My husband had lovingly sent me out for a few hours of processing time. Being just over 2 months postpartum from the birth of my fourth son, I was understandably overwhelmed. But I had gotten to a point that I couldn’t even think straight. I knew my heart had longings – longings to be more, to be enough actually – because I so often felt like I failed. But I wasn’t even sure what those were any more.

So I took the time, coffee, quiet, good music and my Bible. And I sought God. I asked questions. Lots. I was silent much of the time. And when it finally came through, His voice was crystal clear. “Be still and know, Hannah. Be still and know that I am God.” It seemed like such a simple answer – should be easy, right? But as a stay at home mom of four boys, I never. Stopped. Moving! How could I ever be still?

I started seeking, analyzing, and trying to understand the root of all the motion. The word “simplify” seemed to continue to surface throughout my studies. But what did I really have to simplify? We had a garage sale the year before, and I really felt like I had cleaned out well at that point. And even though my schedule felt “busy,” at that point, my kids had not ECA’s and other that Wednesday nights, we were home almost all the time. I fought the idea at first. I’m not a rich person. We don’t have the biggest house, and I sure don’t have too much stuff. But then why was I always feeling so suffocated and unable to focus?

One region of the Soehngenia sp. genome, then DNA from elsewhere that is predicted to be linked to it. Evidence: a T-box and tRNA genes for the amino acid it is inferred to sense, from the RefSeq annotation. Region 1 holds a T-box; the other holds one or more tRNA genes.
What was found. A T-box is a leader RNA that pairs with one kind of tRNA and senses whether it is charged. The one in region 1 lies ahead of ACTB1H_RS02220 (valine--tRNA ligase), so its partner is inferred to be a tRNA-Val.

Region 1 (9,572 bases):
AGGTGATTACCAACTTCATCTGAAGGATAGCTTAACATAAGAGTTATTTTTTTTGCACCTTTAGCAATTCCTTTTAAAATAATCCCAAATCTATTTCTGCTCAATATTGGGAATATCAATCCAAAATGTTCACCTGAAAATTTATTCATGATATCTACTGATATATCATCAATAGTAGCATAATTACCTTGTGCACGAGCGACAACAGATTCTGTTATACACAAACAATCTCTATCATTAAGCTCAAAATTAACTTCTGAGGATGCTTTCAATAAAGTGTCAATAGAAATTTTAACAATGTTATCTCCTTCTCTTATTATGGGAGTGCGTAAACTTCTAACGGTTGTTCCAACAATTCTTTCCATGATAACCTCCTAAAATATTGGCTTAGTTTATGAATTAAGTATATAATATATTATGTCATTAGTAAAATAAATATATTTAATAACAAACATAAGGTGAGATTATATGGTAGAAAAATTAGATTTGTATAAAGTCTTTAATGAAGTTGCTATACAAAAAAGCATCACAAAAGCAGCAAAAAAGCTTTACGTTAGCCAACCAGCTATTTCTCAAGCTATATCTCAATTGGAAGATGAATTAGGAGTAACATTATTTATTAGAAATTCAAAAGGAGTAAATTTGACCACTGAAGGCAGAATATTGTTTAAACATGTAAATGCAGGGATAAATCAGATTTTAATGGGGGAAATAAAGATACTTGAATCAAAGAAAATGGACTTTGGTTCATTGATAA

My husband came home from work one day with a story of a couple who had a very nice couch they loved but had no place for in their home. So they rented a storage unit and paid monthly to have it stored there in case one day they may want to bring it back into their home. Years later, they went to retrieve it – and finding it moth eaten and unusable, they grieved the loss and realized their mistake of hanging on to something for “what if” had cost them more in money, time, thought, and energy than it had potentially benefited them.

God immediately began to bring to mind different items around my home that I had stashed or stored just in case I may need it sometime. He raised the question in my mind, “Hannah, because you are hanging onto that dress, that bedding, those dishes, the baby gear, are you trusting in your possessions more than you are trusting in me? Are you turning your stuff into your ‘savior’?”